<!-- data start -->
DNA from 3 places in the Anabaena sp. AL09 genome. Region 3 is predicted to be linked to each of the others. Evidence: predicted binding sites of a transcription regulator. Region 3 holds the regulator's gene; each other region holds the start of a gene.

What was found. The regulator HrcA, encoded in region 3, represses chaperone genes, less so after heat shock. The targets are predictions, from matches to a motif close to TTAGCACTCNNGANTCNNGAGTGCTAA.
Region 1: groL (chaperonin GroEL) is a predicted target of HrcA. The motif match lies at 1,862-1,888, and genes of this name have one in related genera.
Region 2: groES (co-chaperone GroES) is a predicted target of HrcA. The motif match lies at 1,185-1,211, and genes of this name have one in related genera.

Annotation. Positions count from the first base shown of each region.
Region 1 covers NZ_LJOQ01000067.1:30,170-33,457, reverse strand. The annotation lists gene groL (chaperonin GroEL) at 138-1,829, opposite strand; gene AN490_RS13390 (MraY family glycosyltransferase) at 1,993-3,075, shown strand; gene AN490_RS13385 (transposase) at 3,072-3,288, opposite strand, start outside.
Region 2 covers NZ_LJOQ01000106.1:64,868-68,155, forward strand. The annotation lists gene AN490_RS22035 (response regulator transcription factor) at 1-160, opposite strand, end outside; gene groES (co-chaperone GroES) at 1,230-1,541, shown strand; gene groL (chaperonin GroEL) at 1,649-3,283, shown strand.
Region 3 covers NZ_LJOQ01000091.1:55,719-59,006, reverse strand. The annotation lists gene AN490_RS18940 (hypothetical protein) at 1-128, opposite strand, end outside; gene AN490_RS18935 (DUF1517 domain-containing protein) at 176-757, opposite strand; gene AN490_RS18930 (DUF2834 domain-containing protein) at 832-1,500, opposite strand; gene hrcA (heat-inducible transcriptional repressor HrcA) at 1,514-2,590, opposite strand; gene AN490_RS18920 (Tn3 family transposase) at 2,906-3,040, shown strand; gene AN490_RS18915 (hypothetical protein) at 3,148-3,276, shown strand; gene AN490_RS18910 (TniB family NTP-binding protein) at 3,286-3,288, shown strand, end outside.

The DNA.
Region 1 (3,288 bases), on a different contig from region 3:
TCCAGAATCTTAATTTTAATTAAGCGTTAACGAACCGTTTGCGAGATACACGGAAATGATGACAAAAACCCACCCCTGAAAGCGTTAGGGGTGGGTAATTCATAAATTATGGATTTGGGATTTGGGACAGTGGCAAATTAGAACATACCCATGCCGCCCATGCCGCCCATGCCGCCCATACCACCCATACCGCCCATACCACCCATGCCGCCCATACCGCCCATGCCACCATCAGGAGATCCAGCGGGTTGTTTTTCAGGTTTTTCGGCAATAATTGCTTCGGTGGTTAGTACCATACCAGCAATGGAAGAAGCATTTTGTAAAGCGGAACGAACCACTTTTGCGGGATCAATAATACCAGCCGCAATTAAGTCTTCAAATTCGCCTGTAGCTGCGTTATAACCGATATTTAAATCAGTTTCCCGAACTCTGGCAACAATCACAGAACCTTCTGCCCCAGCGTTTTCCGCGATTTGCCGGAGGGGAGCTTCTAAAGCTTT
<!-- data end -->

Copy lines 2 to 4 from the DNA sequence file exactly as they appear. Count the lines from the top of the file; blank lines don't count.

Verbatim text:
What was found. The regulator HrcA, encoded in region 3, represses chaperone genes, less so after heat shock. The targets are predictions, from matches to a motif close to TTAGCACTCNNGANTCNNGAGTGCTAA.
Region 1: groL (chaperonin GroEL) is a predicted target of HrcA. The motif match lies at 1,862-1,888, and genes of this name have one in related genera.
Region 2: groES (co-chaperone GroES) is a predicted target of HrcA. The motif match lies at 1,185-1,211, and genes of this name have one in related genera.